Timberwolves general manager David Kahn didn't just throw Ricky Rubio under the bus. He slammed his head in the bus door a few times, drove over Rubio, shifted to reverse, ran him over again, leaned out the window to spit on him, then floored the bus over him again. This continually developing story should be as interesting to follow as the Brett Favre/Vikings circus of the summer of 2009.
Twelve hours after it was reported that the fifth-overall pick in this year's NBA Draft would be staying in Spain, Kahn came out and tried to save face in hopes of limiting the amount of backlash he would receive for not getting Rubio in a T-Wolves jersey this upcoming season.
Kahn released a statement Monday morning stating that a buyout was reached between Rubio and his Spanish team DKV Joventut, that would allow the 18-year-old to come to the NBA. Instead, Rubio backed out of the deal, deciding that he would be better served staying home and playing two years for FC Barcelona. In other words, Kahn is saying, "I did all I could to get this kid in a T-Wolves jersey this season, but this punk doesn't want to play for us."
Rubio also released a brief statement: "The reason leading me to take this next step is to have a period of preparation to better take the challenge of the NBA in better conditions as a player. The Minnesota Timberwolves continue to be my first option and I wish to play with them in the near future."
I'm not buying that for a minute, Ricky. If it were the Knicks or Clippers that drafted you and had worked out a reasonable buyout from your Spanish team, you would be playing in the NBA this season. But since you ended up in a less-than-desirable market by your standards, you suddenly felt you needed more time to season your game overseas.
At no time during the draft process was there any talk of Rubio not being "NBA-ready." He had been playing in one of the toughest European leagues since he was 14 years old and flashed signs of his ability against the world's best in the 2008 Summer Olympics. There were questions about his transitioning to the more physical NBA game, but how is spending two more years in Spain going to better prepare him for the physicality of the Association?
I'm starting to think Rubio will never play for the Timberwolves. Kahn keeps saying he is willing to wait for the summer of 2011 when Rubio has the option to leave Barcelona without having to pay any buyout. Rubio claims he is still committed to play for Minnesota. But if that is indeed still his "first option," then why wait? It just doesn't make any sense.
Barring a miraculous turnaround in Minnesota, I don't see this ending well for Kahn and company. The possibility of dealing Rubio's rights for some pieces to help their re-building may be the best option at this point and save us all from the soap opera that will assuredly continue during the next two years. Otherwise, we will be forced to suffer through the same situation in two years with Rubio reluctant to call the Twin Cities "home."
Kahn wrote in his statement, "I wished Ricky well and told him that, while I could not predict the future, I expected to see him in Minnesota soon." Don't hold your breath, Mr. Kahn. Just keep driving the bus.
Ricky Rubio Staying in Spain
Timberwolves general manager David Kahn can finally stop racking up all those frequent flyer miles. After months of trying to figure out a way for Ricky Rubio to play for Minnesota this season, the negotiations and trips overseas to Spain have gone for naught. Monday night, Yahoo Sports reported the Spanish sensation's rights were traded from DKV Joventut to FC Barcelona, meaning Rubio will likely not be coming to the NBA until the summer of 2011 when his contract doesn't require a buyout for him to head to the U.S.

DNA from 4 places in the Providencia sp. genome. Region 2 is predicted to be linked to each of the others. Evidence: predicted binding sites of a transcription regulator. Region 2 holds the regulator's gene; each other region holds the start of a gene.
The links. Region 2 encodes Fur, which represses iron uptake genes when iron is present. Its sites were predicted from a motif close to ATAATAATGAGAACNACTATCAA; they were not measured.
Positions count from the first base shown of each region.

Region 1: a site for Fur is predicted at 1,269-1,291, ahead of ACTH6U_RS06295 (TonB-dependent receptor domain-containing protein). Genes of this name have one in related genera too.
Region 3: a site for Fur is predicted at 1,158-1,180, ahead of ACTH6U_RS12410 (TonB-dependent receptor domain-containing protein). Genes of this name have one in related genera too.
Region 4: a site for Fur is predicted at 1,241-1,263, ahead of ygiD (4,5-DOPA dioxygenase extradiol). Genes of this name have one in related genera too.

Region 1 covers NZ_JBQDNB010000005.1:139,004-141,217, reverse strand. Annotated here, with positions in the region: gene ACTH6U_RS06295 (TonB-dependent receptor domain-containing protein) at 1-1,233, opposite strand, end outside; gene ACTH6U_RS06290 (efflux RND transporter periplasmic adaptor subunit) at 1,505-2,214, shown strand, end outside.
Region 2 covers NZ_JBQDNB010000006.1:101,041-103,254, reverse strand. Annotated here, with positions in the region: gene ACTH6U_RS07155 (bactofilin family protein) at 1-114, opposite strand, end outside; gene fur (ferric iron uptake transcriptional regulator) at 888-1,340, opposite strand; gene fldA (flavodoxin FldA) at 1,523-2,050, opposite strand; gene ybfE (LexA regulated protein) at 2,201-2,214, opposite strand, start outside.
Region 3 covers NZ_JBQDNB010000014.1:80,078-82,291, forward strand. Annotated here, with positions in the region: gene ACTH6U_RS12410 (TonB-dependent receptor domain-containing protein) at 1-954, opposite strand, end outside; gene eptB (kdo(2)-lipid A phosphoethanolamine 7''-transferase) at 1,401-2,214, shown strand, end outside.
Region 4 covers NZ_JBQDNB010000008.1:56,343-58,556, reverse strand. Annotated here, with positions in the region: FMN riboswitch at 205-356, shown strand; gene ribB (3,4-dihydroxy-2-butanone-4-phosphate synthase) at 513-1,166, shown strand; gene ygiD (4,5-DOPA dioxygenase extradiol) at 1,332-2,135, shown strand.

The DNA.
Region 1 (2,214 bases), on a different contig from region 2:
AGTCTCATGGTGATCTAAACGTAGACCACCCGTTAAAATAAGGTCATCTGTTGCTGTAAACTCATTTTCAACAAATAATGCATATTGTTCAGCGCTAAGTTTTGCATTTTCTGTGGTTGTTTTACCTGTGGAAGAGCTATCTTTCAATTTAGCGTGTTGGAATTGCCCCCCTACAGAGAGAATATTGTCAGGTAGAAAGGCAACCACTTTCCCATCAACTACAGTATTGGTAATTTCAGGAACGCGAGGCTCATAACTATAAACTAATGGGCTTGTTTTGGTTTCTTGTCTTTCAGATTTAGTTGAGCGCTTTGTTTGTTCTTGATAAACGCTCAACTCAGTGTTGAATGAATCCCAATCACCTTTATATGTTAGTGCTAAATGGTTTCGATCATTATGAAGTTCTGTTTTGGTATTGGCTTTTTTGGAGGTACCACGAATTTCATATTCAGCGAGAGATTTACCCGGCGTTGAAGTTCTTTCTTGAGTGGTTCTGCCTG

Financially, Rubio just didn't have the means to buy himself out of the $8.11 million remaining on his contract. Kahn just ventured to Spain for a third time this summer to try and work out a way to lower the buyout, something that DKV Joventut was reportedly receptive to doing. But in the end, a deal could not be resolved, thus putting off Rubio's dream of playing in the NBA and adding to Kahn's already dubious reputation as an NBA GM.
This puts the finishing touches on what has been a disastrous offseason for the T-Wolves. They ultimately turned Randy Foye, Mike Miller, Sebastian Telfair, Craig Smith, Mark Madsen and five draft picks into Jonny Flynn, Wayne Ellington, Darius Songaila, Oleksy Pecherov, Mark Blount, Damien Wilkins, Chucky Atkins, the possibility of Ricky Rubio playing for them in 2011, and a little bit of cap space for next offseason. Even Grizzlies general manager Chris Wallace is laughing right now.
This leaves Minnesota with quite the conundrum. Does Kahn sit on Rubio's rights for the next two years, hoping that the 18-year-old playmaker will come to the Land of 10,000 Lakes to play for the T-Wolves, or does Kahn try to trade his rights to gain assets that will help the franchise's re-building process right away?
Kahn obviously knew that there was a possibility that Rubio wouldn't be playing in a Timberwolves uniform this season and has been quoted as saying that the team is willing to wait for Rubio. Barring a ridiculous offer from another team, I cannot see his rights being traded. Then again, this is David Kahn we're talking about so anything is possible.
It is also no secret that Rubio has not been overly excited about beginning his NBA career in Minnesota. Playing two more years in Spain will only increase the likelihood of Rubio demanding a trade to a bigger market where he can rake in more cash off endorsements or threaten to remain overseas until Kahn finally gives in.
If there's any positive that comes out of this situation, at least the Wolves will land one of the top picks in the 2010 NBA Draft and can hopefully add another young player to develop so when/if Rubio does call Minnesota home, the franchise will be ready to turn things around.